The past year has been an incredibly active one for Canadian digital law and policy with legislative battles over Bill C-10, controversial consultations on online harms and copyright, important Supreme Court decisions, new digital taxes, and an emerging trade battle with the United States. For this final Law Bytes podcast of 2021, I go solo without a guest to talk about the most significant trends and developments in Canadian digital policy from the past year and to think a bit about what may lie ahead next year.
The right to repair, whether consumer electronics, farm machinery or even health and medical equipment, is an issue that affects everyone. Given the implications for consumer and property rights, the sustainability of the agricultural sector, and protecting the environment, ensuring a right to repair would seem like an obvious political winner. Yet the issue has lagged, not the least of which because of restrictive copyright laws that can limit the ability to repair personal property.
Aaron Perzanowski is a law professor at Case Western Reserve University School of Law in Cleveland, Ohio and the Associate Director of the Spangenberg Center for Law, Technology & the Arts. Professor Perzanowski is the author of the forthcoming book, The Right to Repair, to be published by Cambridge University Press early next year. He joins the Law Bytes podcast to explain why the right to repair matters, how copyright fits into this, and what reforms are needed to address the issue.
Episode 111: The Story Behind JusTech – How Three University of Ottawa Law Students Created a Technology Compliance Solution for Privacy Breach Rules
Privacy breaches have become increasingly commonplace as businesses of all sizes grapple with how to keep customer information secure and what to do when things go wrong. The issue is particularly challenging for small and medium sized business, who are forced to navigate a regulatory framework that isn’t easy and can be extremely expensive. Enter JusTech, a project launched by Ritesh Kotak, Ayushi Dave, and Ryan Mosoff, three University of Ottawa law students who leveraged legal innovation hackathons to create a free online service that walks small businesses through the regulations and makes compliance manageable. I’ve been proud to serve as an advisor to JusTech, which provides some notable lessons on legal innovation and privacy law. Ritesh, Ayusha, and Ryan join the Law Bytes podcast to discuss.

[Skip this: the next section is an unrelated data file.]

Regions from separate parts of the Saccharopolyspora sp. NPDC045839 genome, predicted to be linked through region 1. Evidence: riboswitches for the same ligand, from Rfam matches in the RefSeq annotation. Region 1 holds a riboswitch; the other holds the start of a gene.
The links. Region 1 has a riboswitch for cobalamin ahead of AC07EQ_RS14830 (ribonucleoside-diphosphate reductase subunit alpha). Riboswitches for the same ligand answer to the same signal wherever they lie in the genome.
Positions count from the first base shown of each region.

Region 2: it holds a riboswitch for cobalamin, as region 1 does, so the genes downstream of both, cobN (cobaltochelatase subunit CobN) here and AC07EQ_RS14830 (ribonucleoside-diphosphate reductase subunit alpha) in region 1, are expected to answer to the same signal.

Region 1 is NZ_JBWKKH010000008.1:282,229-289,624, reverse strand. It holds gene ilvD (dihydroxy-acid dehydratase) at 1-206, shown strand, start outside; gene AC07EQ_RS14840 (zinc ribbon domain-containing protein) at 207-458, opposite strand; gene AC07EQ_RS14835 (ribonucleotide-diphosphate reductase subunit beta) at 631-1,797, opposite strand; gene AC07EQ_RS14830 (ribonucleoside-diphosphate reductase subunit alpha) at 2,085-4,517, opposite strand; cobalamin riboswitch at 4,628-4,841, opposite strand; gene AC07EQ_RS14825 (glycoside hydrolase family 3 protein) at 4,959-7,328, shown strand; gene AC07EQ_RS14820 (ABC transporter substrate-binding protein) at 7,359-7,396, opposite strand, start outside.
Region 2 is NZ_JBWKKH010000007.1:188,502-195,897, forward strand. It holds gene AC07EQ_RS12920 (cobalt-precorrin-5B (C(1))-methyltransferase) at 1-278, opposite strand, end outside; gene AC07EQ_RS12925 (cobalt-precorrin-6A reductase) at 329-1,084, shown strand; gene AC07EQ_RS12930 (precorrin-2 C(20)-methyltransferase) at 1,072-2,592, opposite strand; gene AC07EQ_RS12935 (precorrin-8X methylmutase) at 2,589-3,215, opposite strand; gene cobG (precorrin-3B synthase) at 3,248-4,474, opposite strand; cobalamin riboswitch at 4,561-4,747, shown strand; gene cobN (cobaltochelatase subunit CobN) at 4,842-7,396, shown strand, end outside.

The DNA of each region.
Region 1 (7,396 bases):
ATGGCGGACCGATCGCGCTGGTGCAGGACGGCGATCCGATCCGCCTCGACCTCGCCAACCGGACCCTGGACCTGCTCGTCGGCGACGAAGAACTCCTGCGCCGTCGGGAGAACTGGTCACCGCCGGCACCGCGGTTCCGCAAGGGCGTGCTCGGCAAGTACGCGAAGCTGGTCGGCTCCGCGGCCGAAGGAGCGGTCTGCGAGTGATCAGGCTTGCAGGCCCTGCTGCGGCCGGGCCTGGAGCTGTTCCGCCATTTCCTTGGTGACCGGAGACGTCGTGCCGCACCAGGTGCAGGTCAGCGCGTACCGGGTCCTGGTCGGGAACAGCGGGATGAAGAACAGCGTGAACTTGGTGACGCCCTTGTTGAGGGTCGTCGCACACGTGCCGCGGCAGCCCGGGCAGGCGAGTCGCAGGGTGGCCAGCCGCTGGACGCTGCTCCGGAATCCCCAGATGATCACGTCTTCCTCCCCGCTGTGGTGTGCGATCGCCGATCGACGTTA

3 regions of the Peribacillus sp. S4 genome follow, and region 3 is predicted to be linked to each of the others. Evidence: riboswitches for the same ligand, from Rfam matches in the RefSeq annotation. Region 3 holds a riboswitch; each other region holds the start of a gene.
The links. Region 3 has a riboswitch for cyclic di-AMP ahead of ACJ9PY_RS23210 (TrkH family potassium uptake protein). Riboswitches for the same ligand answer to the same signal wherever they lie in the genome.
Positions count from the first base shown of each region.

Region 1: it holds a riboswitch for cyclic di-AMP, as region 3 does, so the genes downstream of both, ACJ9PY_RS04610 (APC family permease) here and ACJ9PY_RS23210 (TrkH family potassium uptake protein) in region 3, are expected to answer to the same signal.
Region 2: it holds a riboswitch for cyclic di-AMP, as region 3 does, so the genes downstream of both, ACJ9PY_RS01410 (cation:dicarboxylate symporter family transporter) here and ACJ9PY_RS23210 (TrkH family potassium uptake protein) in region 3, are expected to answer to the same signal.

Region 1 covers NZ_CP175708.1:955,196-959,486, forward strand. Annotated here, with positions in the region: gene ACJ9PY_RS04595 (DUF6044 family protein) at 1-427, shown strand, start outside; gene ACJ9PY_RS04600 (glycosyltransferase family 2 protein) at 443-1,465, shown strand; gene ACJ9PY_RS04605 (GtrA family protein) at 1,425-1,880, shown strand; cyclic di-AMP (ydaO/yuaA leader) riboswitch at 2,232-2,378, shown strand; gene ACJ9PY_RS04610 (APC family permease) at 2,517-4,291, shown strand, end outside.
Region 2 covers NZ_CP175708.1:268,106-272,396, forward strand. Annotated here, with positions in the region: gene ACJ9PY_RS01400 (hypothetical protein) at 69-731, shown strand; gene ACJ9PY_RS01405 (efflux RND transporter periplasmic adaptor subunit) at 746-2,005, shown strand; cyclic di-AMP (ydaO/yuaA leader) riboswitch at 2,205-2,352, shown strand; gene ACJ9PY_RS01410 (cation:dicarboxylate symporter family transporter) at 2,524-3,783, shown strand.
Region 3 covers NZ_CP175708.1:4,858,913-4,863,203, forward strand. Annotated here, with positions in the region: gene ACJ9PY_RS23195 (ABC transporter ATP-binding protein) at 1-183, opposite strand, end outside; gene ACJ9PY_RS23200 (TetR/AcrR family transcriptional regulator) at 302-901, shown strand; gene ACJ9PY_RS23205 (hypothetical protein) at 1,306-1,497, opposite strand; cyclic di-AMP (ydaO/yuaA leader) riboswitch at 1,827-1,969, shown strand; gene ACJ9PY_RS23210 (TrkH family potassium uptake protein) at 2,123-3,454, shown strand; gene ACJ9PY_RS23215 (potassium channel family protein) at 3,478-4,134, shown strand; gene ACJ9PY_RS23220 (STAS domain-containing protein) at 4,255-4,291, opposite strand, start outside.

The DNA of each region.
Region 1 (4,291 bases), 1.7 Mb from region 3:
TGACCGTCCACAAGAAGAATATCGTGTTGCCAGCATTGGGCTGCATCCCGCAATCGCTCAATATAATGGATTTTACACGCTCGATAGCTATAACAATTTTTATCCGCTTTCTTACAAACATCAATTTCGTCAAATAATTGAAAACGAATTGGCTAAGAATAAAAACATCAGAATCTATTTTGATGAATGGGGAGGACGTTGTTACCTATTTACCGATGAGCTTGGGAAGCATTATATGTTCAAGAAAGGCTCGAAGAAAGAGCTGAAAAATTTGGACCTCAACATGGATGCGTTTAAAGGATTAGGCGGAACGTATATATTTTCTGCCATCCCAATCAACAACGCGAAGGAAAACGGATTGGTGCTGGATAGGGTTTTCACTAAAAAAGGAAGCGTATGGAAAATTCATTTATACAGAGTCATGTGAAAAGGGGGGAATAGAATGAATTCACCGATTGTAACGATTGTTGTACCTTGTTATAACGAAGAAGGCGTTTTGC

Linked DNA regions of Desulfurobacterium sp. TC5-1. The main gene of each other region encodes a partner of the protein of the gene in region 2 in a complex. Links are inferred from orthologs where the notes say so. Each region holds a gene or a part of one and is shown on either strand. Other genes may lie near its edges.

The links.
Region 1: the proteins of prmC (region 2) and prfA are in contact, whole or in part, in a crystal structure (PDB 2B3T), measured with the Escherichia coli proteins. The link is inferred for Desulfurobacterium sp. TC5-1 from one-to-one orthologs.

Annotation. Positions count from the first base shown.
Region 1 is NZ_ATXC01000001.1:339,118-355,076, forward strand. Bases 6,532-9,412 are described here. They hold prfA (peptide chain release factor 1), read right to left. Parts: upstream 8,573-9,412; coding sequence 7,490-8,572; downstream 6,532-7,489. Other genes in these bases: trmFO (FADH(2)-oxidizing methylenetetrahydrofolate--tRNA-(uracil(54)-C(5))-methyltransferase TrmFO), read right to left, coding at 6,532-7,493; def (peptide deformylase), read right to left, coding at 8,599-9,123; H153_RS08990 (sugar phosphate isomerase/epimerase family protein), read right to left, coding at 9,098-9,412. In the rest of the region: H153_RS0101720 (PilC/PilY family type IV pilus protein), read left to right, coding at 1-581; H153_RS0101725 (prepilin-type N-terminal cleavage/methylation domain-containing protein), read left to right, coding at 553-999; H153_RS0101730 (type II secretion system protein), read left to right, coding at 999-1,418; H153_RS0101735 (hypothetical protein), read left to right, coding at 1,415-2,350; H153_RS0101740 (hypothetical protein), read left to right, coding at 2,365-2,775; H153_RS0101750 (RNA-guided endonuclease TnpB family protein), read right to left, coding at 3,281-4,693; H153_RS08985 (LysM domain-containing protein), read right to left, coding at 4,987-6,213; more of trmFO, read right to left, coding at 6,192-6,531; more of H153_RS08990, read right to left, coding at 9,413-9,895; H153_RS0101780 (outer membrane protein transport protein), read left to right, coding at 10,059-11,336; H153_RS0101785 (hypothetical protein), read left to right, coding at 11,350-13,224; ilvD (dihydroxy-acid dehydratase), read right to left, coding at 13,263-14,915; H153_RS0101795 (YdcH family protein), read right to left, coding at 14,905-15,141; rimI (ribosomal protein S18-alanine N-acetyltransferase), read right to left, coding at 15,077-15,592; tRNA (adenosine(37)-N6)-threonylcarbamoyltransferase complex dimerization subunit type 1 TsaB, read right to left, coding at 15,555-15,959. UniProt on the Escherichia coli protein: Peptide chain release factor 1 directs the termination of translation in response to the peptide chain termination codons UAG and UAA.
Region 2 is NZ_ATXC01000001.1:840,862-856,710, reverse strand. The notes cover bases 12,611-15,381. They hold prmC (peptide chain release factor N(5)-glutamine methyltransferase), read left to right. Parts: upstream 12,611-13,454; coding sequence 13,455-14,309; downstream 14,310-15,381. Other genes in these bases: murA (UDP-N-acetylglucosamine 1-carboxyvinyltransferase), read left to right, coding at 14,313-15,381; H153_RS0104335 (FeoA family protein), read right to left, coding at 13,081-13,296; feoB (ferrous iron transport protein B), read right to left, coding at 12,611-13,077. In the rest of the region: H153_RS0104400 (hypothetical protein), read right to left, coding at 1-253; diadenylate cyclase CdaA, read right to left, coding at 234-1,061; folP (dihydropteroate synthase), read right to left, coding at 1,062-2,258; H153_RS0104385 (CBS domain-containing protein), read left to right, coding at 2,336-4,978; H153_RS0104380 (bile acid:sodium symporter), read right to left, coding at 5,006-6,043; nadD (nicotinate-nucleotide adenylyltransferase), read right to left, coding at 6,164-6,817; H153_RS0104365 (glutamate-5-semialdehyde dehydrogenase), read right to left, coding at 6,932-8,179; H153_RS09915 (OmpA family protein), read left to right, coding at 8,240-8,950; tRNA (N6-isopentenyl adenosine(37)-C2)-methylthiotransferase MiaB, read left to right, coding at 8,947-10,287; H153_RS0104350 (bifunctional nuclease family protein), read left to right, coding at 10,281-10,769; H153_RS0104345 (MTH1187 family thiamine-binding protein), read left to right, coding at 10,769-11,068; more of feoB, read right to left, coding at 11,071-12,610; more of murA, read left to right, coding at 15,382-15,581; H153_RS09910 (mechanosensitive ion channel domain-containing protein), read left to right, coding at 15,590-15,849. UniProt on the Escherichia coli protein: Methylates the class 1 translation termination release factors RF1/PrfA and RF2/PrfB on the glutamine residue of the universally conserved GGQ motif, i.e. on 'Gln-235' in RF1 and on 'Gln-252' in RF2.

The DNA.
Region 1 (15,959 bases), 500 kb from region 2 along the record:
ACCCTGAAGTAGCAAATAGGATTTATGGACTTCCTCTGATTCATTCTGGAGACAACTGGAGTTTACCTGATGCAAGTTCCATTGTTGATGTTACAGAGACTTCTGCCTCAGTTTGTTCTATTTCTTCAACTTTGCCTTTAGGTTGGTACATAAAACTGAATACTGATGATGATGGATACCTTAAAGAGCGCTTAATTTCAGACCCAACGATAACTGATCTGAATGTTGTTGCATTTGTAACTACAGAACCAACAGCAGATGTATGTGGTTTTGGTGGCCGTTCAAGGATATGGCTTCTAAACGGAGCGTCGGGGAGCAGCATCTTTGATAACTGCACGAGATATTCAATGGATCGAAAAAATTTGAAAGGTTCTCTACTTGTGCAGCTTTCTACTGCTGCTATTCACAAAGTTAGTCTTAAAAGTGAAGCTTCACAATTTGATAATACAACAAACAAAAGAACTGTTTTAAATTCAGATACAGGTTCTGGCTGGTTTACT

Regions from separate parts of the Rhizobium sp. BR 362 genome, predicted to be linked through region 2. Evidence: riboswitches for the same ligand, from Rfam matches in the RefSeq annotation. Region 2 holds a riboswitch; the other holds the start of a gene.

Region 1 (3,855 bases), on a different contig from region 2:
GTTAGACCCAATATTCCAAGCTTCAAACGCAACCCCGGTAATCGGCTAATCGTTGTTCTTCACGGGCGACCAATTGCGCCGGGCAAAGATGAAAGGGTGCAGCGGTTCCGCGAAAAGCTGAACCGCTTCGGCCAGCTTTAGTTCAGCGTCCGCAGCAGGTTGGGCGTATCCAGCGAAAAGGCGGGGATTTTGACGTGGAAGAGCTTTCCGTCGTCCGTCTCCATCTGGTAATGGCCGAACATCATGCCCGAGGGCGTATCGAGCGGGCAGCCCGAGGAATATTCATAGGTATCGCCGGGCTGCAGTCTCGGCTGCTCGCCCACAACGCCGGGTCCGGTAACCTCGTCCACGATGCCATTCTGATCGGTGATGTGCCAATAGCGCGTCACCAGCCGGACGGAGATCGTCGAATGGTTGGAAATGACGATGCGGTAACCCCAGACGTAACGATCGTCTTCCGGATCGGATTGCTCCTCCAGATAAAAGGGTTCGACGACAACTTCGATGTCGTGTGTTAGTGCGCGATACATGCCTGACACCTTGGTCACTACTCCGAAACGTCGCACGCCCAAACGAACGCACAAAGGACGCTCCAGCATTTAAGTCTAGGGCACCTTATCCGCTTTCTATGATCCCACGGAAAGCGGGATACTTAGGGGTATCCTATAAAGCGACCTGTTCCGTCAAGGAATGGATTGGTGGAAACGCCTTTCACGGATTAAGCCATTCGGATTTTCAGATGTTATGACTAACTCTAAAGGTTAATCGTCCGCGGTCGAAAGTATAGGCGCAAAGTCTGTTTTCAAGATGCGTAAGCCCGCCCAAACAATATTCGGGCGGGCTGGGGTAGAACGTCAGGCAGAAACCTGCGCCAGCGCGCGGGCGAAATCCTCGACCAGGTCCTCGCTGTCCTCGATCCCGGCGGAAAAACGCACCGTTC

Episode 110: Waiting to Connect – Karen Barnes and Catherine Middleton on the CCA’s Report on Internet Access in Canadian Rural, Remote and Indigenous Communities
Canada’s strategy to ensure that everyone from coast to coast to coast has access to affordable high speed Internet services is widely viewed as a failure and the source of ongoing frustration for many, particularly those in rural, remote and indigenous communities. Those communities often face the prospect of no broadband access or at best expensive, unreliable services. The Council of Canadian Academies recently convened an expert panel on High-Throughput Networks for Rural and Remote Communities in Canada.
The panel’s report is a must read for anyone concerned with equitable and affordable Internet access and the consequences of leaving many communities – particularly indigenous communities – behind. The panel was chaired by Karen Barnes, the former president of Yukon University and included Professor Catherine Middleton, the Director of the Ted Rogers School of Information Technology Management at Ryerson University. They join the Law Bytes podcast this week to discuss the panel, the report, and the recommendations for policy action.
Episode 109: Striking the Balance on Misinformation and Freedom of Expression – My Examination of Canadian Policy Solutions
The Canadian Parliament is set to resume this week and it’s a safe bet that Internet regulation will be part of the legislative agenda in the coming months. One of the toughest policy issues involve misinformation, which can be difficult to define and potentially to regulate. The Canadian Commission on Democratic Expression was established in spring 2020 with a three-year mandate to better understand, anticipate, and respond to the effects of new digital technologies on public life and Canadian democracy. As part of its work, it created a Citizens’ Assembly comprised of Canadians from across the country who recently gathered for several days to debate disinformation online. Last week, I was honoured to deliver a dinner speech to the group followed by a facilitated discussion. This week’s podcast features a recording of that lecture with the slides posted here.